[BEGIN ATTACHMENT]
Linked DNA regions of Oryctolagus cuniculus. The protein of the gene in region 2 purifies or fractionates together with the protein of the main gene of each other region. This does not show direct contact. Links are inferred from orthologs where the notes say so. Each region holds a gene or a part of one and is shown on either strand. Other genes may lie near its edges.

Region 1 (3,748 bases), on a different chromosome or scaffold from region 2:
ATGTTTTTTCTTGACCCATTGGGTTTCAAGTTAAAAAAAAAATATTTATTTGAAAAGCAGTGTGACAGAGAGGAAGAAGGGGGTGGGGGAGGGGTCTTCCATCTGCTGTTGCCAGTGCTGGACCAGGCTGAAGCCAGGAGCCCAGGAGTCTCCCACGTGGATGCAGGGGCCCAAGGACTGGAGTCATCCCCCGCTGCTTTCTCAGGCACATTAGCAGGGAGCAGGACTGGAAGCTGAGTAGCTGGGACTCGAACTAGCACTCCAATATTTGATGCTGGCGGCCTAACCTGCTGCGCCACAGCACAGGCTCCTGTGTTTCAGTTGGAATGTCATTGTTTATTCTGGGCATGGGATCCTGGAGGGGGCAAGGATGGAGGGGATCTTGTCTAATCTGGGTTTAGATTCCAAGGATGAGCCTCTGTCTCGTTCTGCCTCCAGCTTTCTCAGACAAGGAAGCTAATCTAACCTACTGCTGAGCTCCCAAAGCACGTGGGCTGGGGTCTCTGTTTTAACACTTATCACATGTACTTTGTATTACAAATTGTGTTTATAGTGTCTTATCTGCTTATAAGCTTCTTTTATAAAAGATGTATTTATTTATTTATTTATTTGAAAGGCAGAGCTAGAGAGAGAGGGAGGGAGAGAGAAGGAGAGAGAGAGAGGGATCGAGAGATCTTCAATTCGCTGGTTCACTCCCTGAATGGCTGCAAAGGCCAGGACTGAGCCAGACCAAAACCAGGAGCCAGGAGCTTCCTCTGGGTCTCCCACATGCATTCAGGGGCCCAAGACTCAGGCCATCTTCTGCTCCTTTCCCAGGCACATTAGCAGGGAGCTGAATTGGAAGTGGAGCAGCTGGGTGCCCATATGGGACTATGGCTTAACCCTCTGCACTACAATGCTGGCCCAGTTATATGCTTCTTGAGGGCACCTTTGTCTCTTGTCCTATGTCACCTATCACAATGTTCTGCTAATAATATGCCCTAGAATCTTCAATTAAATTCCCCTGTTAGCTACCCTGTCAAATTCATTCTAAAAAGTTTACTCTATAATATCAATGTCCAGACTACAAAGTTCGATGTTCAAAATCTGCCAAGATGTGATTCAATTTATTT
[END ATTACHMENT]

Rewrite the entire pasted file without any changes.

Linked DNA regions of Oryctolagus cuniculus. The protein of the gene in region 2 purifies or fractionates together with the protein of the main gene of each other region. This does not show direct contact. Links are inferred from orthologs where the notes say so. Each region holds a gene or a part of one and is shown on either strand. Other genes may lie near its edges.

Region 1 (3,748 bases), on a different chromosome or scaffold from region 2:
ATGTTTTTTCTTGACCCATTGGGTTTCAAGTTAAAAAAAAAATATTTATTTGAAAAGCAGTGTGACAGAGAGGAAGAAGGGGGTGGGGGAGGGGTCTTCCATCTGCTGTTGCCAGTGCTGGACCAGGCTGAAGCCAGGAGCCCAGGAGTCTCCCACGTGGATGCAGGGGCCCAAGGACTGGAGTCATCCCCCGCTGCTTTCTCAGGCACATTAGCAGGGAGCAGGACTGGAAGCTGAGTAGCTGGGACTCGAACTAGCACTCCAATATTTGATGCTGGCGGCCTAACCTGCTGCGCCACAGCACAGGCTCCTGTGTTTCAGTTGGAATGTCATTGTTTATTCTGGGCATGGGATCCTGGAGGGGGCAAGGATGGAGGGGATCTTGTCTAATCTGGGTTTAGATTCCAAGGATGAGCCTCTGTCTCGTTCTGCCTCCAGCTTTCTCAGACAAGGAAGCTAATCTAACCTACTGCTGAGCTCCCAAAGCACGTGGGCTGGGGTCTCTGTTTTAACACTTATCACATGTACTTTGTATTACAAATTGTGTTTATAGTGTCTTATCTGCTTATAAGCTTCTTTTATAAAAGATGTATTTATTTATTTATTTATTTGAAAGGCAGAGCTAGAGAGAGAGGGAGGGAGAGAGAAGGAGAGAGAGAGAGGGATCGAGAGATCTTCAATTCGCTGGTTCACTCCCTGAATGGCTGCAAAGGCCAGGACTGAGCCAGACCAAAACCAGGAGCCAGGAGCTTCCTCTGGGTCTCCCACATGCATTCAGGGGCCCAAGACTCAGGCCATCTTCTGCTCCTTTCCCAGGCACATTAGCAGGGAGCTGAATTGGAAGTGGAGCAGCTGGGTGCCCATATGGGACTATGGCTTAACCCTCTGCACTACAATGCTGGCCCAGTTATATGCTTCTTGAGGGCACCTTTGTCTCTTGTCCTATGTCACCTATCACAATGTTCTGCTAATAATATGCCCTAGAATCTTCAATTAAATTCCCCTGTTAGCTACCCTGTCAAATTCATTCTAAAAAGTTTACTCTATAATATCAATGTCCAGACTACAAAGTTCGATGTTCAAAATCTGCCAAGATGTGATTCAATTTATTT